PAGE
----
When Will The Film Business Adjust To Reality?

I have given a few interviews around my new mission as the San Francisco Film Society's Executive Director.  I recently spoke to Cinesource and we discussed a bit about where we are now and where we could hopefully go.  It is always such a challenge because the existing businesses are invested in the status quo -- even when that is predicated on propping up a world that is no longer here.

I said: "The business of film has been oriented around the concepts of scarcity and control—where 50,000 titles can come out every year," Ted points out. "It would take nearly a century to [showcase] just a single year's output of films.” 

“The film industry has not been able to keep up with what the tech industry has brought to the forefront. The business has been stuck in ways of doing things that are not good for business. Transformations need to occur to create a sustainable investment class to continue to help filmmakers market to the new niches.” 

Hope would like to see business practices around scarcity make way for a “super abundance” of quality content, a super niche content world, where filmmakers can market freely to that special someone fascinated by their subject and style, although he admitted that engaging with communities is not a frictionless practice yet.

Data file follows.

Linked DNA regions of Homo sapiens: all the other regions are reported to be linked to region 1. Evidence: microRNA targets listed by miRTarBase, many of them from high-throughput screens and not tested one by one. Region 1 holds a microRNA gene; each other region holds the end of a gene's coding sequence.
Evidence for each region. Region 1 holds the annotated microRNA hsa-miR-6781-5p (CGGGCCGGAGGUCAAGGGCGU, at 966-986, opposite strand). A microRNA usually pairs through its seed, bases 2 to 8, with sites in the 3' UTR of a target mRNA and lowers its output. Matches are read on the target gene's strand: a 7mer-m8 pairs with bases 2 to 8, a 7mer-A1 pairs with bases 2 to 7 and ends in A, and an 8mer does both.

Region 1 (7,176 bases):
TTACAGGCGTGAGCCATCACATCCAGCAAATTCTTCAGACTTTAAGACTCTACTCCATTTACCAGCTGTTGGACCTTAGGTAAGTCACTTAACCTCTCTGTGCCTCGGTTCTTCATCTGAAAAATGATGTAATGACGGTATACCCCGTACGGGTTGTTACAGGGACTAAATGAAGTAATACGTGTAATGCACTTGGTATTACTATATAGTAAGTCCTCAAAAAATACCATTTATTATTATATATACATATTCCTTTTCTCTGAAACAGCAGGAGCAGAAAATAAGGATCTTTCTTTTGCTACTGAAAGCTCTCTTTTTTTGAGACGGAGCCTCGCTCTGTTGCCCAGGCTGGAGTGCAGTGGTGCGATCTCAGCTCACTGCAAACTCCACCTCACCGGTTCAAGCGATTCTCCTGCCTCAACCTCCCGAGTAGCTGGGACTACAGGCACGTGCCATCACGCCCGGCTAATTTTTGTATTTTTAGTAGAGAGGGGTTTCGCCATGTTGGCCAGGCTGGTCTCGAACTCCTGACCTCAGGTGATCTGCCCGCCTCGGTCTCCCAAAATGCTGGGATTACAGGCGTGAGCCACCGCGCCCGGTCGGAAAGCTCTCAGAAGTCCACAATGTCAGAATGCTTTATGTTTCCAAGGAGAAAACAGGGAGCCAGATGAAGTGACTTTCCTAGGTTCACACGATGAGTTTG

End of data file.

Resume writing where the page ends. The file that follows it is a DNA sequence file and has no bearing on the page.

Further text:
Read the whole interview here.

The Entertainment Economy Is Completely Different Than It Was

Make no mistake: The Entertainment Economy can no longer be predicated on scarcity or control -- as it has been for the last 110 years.  We need to rebuild it around concept of super-abundance & access.

"YouTubers Upload 72 Hours of Video Every Minute"  That's up from 48 hours a year ago.  At what age do we reach Saturation Point?  I already have: I have identified every film I would like to see -- if I am able to maintain my maximum rate of consumption -- to carry me 5 years past my life expectancy.  The very nature of technology indicates that in less than ten years, a twenty year old cinephile will have done the same.  I expect that to happen much sooner though.  Audiences will have no "need" for the new.  We have so many cute animals and children doing silly things after all.  Who really needs an ambitious and relevant cinema?  So why do anything to preserve it (let alone advance it)?  Let's just bury our heads and try to hold onto what is left of our jobs.  Right?

I am glad there are those that know otherwise.